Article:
Dude, Where’s My Refund?

Fly far, far away from The Butterfly Effect

Josh Bell

There are so many things wrong with The Butterfly Effect that it's hard to know where to start. Take the title, for instance: It refers to the idea—born out of chaos theory—that even the smallest changes can have large consequences down the road. The standard example is of a butterfly flapping its wings in New Mexico and causing a hurricane in China. Science fiction writers often apply the idea to time travel, positing that changing even a small element of the past can have drastic ramifications on the present. An interesting concept, right? In the movie, writer-directors Eric Bress and J. Mackye Gruber have their main character, Evan Treborn (Ashton Kutcher), traveling back in time to various moments in his childhood and changing events which then drastically alter the future.

One big problem: They don't use the butterfly effect. Really, the way they carefully lay it out with an epigram at the film's opening and then proceed to completely ignore the concept is astounding. Whenever Evan goes back in time, he doesn't change small things which then have large consequences; he changes important events in his life in big ways, thus changing the future in equally big ways. The few times that Bress and Gruber have Evan make only small changes, they have only immediate and direct consequences on the future, when—according to the titular effect—they should create just as drastically different a future as the bigger changes.

That's not even one-tenth of the movie's problems, though. Science fiction is all about the suspension of disbelief, but even if you ignore the blatant misuse of scientific principles, there are plenty of other things to worry about. Let's move down the marquee from the title to the star, one Ashton Kutcher. Quickly, the man's credits include: underwear model; cast member of goofy but endearing sitcom That '70s Show; star of low-rent, big-screen comedies such as Just Married and Dude, Where's My Car?; boyfriend of Demi Moore; and creator of inexplicably hot, celebrity prank show Punk'd. Kutcher is in demand in Hollywood right now, thanks to those last two items, though it's worth noting that neither of them say anything about his acting ability. The Butterfly Effect, however, does, and what it says is: "This man cannot act." It says it loudly and clearly and definitively, over and over for two hours.

Bress and Gruber give Kutcher a serious role, and he consistently fumbles it for the entire film. Evan is a tortured soul, the victim of childhood sexual abuse at the hands of a friend's father (Eric Stoltz), physical abuse at the hands of that same psycho friend, and frequent black-outs. The movie starts with extended sequences detailing Evan's unhappy childhood, and at least Bress and Gruber get some realism by casting actors just as bad as Kutcher to play the young Evan. Evan's mother (Melora Walters) is worried his blackouts will have him ending up like his father, stuck in a mental institution and raving about fantasy worlds.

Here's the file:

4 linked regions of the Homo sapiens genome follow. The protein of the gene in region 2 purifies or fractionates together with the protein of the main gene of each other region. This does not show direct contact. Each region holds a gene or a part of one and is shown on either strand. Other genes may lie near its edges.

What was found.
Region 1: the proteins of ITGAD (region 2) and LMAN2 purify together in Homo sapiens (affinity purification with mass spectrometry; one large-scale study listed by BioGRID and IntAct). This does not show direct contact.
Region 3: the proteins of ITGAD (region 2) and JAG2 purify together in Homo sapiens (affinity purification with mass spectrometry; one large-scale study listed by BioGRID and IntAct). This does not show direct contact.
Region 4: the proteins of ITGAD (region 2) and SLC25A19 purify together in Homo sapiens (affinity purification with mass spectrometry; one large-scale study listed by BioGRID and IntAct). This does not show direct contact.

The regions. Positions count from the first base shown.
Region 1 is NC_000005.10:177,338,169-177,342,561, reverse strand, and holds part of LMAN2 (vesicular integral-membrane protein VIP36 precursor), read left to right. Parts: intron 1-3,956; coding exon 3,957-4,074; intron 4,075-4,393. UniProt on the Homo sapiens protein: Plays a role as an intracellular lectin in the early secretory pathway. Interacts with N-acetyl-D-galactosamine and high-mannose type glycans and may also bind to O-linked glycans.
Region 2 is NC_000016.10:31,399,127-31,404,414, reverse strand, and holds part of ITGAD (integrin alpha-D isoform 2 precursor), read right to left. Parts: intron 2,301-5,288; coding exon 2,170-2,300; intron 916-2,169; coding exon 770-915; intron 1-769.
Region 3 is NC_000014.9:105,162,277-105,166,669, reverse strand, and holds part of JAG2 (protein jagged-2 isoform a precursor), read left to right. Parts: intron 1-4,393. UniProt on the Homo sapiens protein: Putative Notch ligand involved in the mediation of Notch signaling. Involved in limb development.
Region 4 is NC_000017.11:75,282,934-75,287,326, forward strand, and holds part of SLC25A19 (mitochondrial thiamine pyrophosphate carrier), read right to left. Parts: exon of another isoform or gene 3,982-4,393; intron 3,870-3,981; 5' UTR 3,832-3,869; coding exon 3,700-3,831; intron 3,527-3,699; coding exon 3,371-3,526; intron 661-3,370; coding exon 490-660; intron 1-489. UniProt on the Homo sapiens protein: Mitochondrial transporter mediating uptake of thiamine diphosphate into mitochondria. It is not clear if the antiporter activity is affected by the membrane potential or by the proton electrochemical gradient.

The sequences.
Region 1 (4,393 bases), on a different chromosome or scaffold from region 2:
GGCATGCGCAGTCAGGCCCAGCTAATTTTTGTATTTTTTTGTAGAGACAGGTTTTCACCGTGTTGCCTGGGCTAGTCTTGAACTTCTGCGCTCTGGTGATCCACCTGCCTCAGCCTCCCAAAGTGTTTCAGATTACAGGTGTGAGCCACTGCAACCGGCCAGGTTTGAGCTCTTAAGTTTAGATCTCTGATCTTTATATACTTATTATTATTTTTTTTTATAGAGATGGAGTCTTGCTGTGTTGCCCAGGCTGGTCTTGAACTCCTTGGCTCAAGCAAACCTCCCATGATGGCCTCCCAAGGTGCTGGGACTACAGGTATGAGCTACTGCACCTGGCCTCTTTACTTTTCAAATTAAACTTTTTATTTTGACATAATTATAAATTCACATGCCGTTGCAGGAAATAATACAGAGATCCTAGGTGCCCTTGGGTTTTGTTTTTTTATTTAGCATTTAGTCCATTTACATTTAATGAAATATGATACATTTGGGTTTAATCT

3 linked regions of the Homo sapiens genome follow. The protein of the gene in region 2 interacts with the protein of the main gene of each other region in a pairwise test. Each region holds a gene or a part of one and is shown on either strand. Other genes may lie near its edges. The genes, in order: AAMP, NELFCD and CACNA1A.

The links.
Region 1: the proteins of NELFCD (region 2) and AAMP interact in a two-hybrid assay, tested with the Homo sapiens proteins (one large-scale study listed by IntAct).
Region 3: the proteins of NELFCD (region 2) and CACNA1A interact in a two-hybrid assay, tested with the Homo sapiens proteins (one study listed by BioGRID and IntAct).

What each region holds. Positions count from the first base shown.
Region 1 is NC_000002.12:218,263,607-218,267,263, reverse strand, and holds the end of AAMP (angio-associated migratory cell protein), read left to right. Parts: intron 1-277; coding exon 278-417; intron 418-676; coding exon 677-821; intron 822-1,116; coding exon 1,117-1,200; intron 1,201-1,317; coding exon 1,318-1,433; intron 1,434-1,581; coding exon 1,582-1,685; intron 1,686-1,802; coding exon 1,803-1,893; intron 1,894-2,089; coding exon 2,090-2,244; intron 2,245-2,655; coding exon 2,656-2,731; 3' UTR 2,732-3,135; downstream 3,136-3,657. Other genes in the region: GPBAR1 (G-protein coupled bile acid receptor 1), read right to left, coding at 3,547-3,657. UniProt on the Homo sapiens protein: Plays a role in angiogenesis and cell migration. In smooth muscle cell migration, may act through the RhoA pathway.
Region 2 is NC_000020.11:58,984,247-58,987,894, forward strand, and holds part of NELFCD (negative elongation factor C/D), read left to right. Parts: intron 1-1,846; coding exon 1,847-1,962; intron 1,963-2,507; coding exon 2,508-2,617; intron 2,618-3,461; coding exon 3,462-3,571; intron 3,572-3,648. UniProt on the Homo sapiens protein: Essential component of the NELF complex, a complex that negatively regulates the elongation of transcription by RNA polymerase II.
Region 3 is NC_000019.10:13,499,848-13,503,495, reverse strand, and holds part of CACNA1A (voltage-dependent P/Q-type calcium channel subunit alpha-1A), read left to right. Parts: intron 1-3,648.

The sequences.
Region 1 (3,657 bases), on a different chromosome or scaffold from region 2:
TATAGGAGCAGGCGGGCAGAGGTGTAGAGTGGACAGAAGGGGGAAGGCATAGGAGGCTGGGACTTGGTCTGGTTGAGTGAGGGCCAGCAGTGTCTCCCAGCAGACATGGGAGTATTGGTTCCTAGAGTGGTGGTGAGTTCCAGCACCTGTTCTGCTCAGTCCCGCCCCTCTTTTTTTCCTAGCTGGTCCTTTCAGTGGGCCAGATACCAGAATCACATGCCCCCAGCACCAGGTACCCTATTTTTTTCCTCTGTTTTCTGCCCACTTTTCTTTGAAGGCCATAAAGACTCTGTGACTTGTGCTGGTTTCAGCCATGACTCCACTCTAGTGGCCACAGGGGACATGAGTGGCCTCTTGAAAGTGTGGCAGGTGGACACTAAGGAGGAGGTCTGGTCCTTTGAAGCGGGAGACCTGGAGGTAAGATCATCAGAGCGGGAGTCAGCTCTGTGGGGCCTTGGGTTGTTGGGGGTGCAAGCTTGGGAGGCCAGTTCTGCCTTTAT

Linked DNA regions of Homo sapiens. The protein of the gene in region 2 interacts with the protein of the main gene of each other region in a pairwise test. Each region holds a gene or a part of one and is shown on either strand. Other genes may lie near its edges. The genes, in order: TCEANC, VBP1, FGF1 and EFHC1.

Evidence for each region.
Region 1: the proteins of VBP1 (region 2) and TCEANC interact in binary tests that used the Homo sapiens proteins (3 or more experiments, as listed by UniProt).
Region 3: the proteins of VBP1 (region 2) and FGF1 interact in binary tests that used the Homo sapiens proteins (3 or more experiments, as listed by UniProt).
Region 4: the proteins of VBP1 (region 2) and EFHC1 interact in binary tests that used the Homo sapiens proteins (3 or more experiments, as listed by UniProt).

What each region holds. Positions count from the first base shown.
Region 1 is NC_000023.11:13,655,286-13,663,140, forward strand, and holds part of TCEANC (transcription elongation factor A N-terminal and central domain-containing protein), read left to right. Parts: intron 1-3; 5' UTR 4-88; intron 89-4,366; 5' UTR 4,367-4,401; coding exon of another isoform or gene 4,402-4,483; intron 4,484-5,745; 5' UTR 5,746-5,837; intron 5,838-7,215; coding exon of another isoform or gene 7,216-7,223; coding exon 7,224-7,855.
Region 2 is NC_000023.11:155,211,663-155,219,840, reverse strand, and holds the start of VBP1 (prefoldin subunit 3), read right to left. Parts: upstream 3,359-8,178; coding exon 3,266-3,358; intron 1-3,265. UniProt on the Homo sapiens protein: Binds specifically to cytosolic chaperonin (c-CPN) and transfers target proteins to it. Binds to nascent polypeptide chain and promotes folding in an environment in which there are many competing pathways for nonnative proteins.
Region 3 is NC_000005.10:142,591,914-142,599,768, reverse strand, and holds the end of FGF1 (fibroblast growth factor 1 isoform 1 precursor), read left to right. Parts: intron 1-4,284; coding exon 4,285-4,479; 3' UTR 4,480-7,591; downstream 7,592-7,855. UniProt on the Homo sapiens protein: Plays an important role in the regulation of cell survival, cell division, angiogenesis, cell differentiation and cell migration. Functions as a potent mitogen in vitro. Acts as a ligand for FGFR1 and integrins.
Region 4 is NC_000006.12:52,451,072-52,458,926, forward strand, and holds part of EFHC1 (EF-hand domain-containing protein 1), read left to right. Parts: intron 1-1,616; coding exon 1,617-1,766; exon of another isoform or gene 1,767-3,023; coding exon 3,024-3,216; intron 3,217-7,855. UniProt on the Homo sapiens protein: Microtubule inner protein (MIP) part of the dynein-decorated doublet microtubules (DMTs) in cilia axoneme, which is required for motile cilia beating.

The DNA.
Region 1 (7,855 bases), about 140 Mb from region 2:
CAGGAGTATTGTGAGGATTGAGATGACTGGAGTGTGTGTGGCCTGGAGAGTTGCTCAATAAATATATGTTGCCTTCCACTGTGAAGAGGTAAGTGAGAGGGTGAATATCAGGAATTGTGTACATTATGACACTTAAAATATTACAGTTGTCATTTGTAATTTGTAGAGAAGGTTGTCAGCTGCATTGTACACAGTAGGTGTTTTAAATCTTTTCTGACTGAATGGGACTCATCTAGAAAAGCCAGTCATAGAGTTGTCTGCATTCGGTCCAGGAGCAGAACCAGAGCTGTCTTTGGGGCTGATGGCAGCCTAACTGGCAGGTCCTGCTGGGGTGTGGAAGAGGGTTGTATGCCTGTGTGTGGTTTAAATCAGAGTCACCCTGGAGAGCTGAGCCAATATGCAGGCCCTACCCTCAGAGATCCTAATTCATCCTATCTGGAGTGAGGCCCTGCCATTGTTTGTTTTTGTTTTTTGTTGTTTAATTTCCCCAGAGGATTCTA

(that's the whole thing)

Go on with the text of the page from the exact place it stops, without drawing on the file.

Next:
After an incident with a prank gone awry, we move ahead to Evan in college, desperate to explain his missing memories. When he opens up one of his old journals, he finds that they act as a portal to the past, placing him back in his body at the time of the original blackout. Soon he's trying to set things right with Kayleigh (Amy Smart) and Tommy (William Lee Scott), the kids with the abusive father; and Lenny (Elden Henson), a victim of the group's juvenile activities. But each time he goes back and changes a key event, the future only ends up worse. The set-up takes forever, and the alternate futures just get more and more ludicrous, including a far-too-long sequence of Evan in jail—complete with pointless prison-rape imagery—and finally ending up with the beefcake star armless.

Yes, armless.

Bress and Gruber (writers of Final Destination 2) pace the movie horribly, jumping in time confusingly at the beginning, taking too long to get to grown-up Evan and the movie's actual point, wasting time on increasingly irrelevant alternate futures until building up to one hell of a let-down of an ending, and wasting any creepy and interesting potential their concept might have had. Most of the supporting cast is nearly as bad as Kutcher, though perhaps the direction and terrible dialogue are to blame for decent actors like Walters and Stoltz doing so poorly.

There is some force in Hollywood that seems determined to push Ashton Kutcher as a star, no matter what, and that strange power is what leads to films like this. Unfortunately, Kutcher has yet to make Ashton Kutcher Dates Demi Moore: The Movie, so his endless Us Weekly coverage hasn't exactly translated into quality filmmaking. Like that loud, annoying kid who just wants attention, maybe he'll go away if everyone pretends he doesn't exist. Do your part and stay away from this truly atrocious movie.

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